Even weirder about the saga of Hell Hath No Fury is that the album it reminds me of most is the Wrens' politely sprawling indie opus The Meadowlands, which won sensational acclaim in 2003. This comparison extends to the long wait that marred both records, with six years of legal woes behind the Wrens equal to three hiphop years of Jive putting an increasingly incensed Clipse on the back burner (Pusha T called for Jive's lynching in one interview). But I'm talking about how The Meadowlands also arranged somewhat too-simple tunes against too-harsh noise and somehow I still learned to love it eventually. The teeth-gritting sound quality for the fuzz-'n-drums intro of "Everyone Choose Sides" and the boiler-room feedback throbs on "Boys, You Won't" are at least as difficult as "Keys Open Doors," and I still learned to love it too long after the rest of the world already declared it a landmark without blinking. So maybe it's a good thing that I haven't "stopped" listening to Hell Hath No Fury since its release. I wouldn't say it's for pleasure per se, but I can attest that the weirdness doesn't make it a bad album like one of Andre Benjamin's conbobulations either. As I type, "Keys Open Doors" is clinking through my speakers one more time as I try to solve its disconnected melodic parts in my head. It certainly makes for an interesting experience I admit to repeating even though its given me headaches before. If it gets too hard, I just forget about it and focus on those amazing lyrics.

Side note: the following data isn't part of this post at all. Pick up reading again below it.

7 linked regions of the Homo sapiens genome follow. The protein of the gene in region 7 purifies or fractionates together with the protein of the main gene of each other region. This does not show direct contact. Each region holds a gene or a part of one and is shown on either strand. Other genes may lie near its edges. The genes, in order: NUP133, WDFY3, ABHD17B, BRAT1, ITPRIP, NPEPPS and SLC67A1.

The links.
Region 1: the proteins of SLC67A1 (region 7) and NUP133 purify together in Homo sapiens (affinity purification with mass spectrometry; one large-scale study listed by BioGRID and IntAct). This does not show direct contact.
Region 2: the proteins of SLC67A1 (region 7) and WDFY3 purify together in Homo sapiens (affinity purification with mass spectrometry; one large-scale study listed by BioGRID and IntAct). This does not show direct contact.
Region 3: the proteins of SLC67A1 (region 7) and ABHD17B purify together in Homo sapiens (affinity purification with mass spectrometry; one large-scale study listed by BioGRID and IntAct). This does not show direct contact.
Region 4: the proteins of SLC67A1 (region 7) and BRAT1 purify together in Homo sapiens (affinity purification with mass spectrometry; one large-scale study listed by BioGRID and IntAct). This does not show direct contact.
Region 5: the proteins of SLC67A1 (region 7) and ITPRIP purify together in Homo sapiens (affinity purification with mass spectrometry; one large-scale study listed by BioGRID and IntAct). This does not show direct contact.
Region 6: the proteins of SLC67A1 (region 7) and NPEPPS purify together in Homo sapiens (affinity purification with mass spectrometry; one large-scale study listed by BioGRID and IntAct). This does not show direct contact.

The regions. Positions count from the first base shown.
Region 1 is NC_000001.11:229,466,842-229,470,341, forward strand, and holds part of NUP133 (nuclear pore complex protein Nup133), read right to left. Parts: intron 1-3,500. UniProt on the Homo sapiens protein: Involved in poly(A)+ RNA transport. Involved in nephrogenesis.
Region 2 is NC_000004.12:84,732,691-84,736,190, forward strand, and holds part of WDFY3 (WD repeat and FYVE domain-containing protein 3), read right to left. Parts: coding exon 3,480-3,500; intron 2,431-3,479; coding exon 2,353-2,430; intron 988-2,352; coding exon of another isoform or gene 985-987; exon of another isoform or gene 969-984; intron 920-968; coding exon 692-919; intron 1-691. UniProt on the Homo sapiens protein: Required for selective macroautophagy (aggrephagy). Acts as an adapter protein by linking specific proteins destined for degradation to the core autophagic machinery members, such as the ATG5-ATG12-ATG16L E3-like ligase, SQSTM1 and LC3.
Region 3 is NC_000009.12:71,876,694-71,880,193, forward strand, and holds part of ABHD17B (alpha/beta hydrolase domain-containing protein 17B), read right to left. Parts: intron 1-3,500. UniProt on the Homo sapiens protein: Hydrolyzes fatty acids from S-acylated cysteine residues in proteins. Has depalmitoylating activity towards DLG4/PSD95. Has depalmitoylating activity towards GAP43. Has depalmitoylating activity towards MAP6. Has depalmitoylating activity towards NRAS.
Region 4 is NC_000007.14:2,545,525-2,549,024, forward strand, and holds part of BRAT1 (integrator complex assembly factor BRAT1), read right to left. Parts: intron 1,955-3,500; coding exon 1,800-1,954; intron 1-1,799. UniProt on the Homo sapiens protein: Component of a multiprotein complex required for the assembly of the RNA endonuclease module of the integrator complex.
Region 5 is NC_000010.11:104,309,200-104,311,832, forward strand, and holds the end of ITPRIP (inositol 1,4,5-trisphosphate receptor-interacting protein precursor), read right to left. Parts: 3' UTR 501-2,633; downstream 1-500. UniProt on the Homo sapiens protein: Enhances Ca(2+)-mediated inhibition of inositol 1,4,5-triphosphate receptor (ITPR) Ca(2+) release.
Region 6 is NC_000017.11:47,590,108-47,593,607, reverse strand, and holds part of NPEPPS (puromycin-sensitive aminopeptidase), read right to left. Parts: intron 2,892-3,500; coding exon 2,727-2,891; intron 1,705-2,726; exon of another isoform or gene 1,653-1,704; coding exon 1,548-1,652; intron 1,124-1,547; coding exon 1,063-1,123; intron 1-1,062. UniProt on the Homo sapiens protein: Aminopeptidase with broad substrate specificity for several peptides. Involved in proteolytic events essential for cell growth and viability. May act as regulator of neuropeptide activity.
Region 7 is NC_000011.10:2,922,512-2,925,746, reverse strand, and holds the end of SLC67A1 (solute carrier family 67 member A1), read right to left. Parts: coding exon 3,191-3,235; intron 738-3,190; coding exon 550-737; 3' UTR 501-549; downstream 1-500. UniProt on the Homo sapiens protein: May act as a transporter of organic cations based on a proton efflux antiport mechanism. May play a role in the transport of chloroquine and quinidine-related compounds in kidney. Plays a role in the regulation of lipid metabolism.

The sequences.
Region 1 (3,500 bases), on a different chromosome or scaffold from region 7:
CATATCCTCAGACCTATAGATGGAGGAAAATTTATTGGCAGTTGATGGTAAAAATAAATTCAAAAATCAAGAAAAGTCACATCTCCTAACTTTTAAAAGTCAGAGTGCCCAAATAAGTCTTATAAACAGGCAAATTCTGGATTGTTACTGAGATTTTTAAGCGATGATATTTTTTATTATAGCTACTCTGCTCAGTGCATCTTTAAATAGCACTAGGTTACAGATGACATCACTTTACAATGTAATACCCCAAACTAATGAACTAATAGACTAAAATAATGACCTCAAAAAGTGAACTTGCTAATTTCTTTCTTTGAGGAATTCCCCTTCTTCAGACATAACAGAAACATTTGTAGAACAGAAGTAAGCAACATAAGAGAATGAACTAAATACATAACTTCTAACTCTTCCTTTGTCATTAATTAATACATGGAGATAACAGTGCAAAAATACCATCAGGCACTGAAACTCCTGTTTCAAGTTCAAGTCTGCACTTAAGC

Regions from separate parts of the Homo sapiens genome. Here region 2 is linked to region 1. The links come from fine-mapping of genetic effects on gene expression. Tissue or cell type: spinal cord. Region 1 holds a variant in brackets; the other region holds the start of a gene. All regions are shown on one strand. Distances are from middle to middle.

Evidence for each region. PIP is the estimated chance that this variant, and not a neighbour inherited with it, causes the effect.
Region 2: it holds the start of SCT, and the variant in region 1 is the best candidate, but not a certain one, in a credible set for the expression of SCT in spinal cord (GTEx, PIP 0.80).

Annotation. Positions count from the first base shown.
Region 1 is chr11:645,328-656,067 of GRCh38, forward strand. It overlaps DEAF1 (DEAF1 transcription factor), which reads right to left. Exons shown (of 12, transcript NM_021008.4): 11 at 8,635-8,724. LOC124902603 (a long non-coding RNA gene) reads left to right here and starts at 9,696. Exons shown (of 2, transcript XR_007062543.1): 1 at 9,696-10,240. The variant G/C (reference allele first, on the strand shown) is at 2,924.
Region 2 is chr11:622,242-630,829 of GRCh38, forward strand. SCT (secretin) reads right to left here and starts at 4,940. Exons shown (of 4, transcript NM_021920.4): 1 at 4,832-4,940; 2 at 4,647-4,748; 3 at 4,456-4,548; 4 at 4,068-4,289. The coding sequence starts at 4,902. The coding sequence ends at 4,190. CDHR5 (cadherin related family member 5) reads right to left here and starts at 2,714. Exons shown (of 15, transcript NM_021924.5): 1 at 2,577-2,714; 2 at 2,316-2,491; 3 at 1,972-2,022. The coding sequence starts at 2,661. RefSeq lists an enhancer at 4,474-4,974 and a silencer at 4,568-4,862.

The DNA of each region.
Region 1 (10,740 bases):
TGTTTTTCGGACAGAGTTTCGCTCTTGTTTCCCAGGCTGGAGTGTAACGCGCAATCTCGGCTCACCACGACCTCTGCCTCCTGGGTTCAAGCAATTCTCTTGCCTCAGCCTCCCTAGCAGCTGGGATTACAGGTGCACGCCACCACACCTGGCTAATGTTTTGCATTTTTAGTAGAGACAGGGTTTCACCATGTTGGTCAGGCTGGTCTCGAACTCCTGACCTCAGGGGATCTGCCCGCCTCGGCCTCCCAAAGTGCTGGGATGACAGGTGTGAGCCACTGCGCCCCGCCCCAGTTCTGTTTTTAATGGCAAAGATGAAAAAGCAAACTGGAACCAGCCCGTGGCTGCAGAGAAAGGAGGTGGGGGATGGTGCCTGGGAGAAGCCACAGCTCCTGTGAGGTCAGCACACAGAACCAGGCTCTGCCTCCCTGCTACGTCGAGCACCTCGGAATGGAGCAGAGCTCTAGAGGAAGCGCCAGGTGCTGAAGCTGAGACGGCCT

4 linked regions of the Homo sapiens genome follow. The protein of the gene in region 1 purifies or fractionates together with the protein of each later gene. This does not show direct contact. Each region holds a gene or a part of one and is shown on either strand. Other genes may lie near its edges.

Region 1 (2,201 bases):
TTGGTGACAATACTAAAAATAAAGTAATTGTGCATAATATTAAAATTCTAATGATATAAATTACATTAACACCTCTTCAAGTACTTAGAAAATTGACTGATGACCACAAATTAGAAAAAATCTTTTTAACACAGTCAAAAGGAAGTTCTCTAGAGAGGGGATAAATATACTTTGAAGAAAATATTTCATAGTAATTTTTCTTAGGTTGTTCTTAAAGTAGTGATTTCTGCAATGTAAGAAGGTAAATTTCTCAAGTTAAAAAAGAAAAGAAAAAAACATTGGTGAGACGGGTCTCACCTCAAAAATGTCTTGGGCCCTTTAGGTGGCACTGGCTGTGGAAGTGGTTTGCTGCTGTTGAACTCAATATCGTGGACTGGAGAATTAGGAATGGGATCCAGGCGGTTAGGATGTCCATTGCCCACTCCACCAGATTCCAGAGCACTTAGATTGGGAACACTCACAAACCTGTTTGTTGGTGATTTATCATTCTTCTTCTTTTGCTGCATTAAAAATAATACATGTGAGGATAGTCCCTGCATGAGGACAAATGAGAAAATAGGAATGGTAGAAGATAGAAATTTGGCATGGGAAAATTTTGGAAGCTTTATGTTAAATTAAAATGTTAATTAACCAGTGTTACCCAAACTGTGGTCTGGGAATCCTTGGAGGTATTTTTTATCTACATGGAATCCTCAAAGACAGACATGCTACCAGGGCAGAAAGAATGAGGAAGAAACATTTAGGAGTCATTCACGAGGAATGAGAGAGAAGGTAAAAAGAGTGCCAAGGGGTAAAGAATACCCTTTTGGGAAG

Clipse - Hell Hath No Fury: A-